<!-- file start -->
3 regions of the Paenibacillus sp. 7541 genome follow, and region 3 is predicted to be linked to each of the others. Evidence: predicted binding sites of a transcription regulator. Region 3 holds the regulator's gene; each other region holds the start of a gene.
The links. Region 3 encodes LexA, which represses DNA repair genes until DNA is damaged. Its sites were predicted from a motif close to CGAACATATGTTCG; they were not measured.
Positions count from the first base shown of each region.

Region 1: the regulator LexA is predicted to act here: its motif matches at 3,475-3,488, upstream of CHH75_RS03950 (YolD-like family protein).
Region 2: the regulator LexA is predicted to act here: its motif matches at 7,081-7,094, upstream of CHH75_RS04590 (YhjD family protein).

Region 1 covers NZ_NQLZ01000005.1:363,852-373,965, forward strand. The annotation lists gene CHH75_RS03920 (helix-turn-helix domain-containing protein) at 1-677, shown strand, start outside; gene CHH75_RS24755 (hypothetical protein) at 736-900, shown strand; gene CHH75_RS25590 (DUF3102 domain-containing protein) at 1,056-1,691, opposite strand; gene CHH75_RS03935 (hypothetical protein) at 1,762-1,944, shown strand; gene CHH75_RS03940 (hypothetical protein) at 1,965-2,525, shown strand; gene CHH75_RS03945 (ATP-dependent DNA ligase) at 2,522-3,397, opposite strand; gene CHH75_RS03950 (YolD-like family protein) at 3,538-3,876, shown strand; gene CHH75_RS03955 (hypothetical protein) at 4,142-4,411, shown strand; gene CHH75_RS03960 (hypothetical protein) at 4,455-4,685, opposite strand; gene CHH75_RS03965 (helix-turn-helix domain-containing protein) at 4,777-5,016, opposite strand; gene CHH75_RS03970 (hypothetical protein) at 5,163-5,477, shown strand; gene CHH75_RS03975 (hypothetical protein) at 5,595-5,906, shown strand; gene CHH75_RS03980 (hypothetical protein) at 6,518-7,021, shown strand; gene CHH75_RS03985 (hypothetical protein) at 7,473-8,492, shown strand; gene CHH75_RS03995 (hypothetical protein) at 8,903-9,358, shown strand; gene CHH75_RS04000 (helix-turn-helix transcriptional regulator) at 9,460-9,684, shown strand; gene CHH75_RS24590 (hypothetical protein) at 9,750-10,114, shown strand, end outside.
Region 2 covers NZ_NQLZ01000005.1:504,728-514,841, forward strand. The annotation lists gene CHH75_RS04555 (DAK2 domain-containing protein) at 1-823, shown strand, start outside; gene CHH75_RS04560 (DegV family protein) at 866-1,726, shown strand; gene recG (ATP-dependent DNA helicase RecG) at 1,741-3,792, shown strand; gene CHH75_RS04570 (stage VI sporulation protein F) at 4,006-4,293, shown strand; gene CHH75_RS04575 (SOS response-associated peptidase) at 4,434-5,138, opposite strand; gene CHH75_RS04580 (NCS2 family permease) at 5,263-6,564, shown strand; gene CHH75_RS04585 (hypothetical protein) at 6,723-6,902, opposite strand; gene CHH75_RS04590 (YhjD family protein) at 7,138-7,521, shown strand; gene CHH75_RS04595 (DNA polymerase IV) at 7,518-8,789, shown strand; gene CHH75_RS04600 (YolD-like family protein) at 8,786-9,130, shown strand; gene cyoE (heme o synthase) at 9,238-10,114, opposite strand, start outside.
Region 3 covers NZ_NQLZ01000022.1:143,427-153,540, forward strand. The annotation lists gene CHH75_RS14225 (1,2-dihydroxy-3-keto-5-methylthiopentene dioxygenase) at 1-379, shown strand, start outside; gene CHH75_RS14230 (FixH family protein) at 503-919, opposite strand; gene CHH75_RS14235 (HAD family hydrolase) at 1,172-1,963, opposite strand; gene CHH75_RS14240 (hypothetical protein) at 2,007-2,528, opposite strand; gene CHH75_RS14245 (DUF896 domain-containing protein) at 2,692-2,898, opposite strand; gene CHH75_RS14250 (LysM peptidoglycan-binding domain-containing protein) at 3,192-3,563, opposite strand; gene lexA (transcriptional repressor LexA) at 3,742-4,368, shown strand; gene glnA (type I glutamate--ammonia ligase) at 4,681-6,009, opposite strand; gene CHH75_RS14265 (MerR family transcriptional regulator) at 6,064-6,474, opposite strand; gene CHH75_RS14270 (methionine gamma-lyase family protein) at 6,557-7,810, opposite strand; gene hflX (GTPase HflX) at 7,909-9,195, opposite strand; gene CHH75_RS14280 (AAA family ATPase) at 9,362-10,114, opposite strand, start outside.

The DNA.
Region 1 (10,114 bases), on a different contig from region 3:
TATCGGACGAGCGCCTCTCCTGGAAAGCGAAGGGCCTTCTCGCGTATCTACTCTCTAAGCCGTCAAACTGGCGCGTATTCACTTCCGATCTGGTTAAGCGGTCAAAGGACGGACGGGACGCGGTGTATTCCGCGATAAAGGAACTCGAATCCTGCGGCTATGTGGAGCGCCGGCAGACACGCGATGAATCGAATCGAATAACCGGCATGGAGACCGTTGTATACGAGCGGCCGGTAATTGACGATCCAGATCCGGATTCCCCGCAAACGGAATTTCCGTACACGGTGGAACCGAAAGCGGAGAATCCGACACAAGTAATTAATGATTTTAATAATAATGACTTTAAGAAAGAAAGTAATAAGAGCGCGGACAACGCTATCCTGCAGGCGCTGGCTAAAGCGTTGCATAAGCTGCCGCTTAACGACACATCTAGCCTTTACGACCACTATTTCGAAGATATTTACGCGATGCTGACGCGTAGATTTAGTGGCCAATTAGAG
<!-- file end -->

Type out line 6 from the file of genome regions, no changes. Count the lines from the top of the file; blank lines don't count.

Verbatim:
Region 1 covers NZ_NQLZ01000005.1:363,852-373,965, forward strand. The annotation lists gene CHH75_RS03920 (helix-turn-helix domain-containing protein) at 1-677, shown strand, start outside; gene CHH75_RS24755 (hypothetical protein) at 736-900, shown strand; gene CHH75_RS25590 (DUF3102 domain-containing protein) at 1,056-1,691, opposite strand; gene CHH75_RS03935 (hypothetical protein) at 1,762-1,944, shown strand; gene CHH75_RS03940 (hypothetical protein) at 1,965-2,525, shown strand; gene CHH75_RS03945 (ATP-dependent DNA ligase) at 2,522-3,397, opposite strand; gene CHH75_RS03950 (YolD-like family protein) at 3,538-3,876, shown strand; gene CHH75_RS03955 (hypothetical protein) at 4,142-4,411, shown strand; gene CHH75_RS03960 (hypothetical protein) at 4,455-4,685, opposite strand; gene CHH75_RS03965 (helix-turn-helix domain-containing protein) at 4,777-5,016, opposite strand; gene CHH75_RS03970 (hypothetical protein) at 5,163-5,477, shown strand; gene CHH75_RS03975 (hypothetical protein) at 5,595-5,906, shown strand; gene CHH75_RS03980 (hypothetical protein) at 6,518-7,021, shown strand; gene CHH75_RS03985 (hypothetical protein) at 7,473-8,492, shown strand; gene CHH75_RS03995 (hypothetical protein) at 8,903-9,358, shown strand; gene CHH75_RS04000 (helix-turn-helix transcriptional regulator) at 9,460-9,684, shown strand; gene CHH75_RS24590 (hypothetical protein) at 9,750-10,114, shown strand, end outside.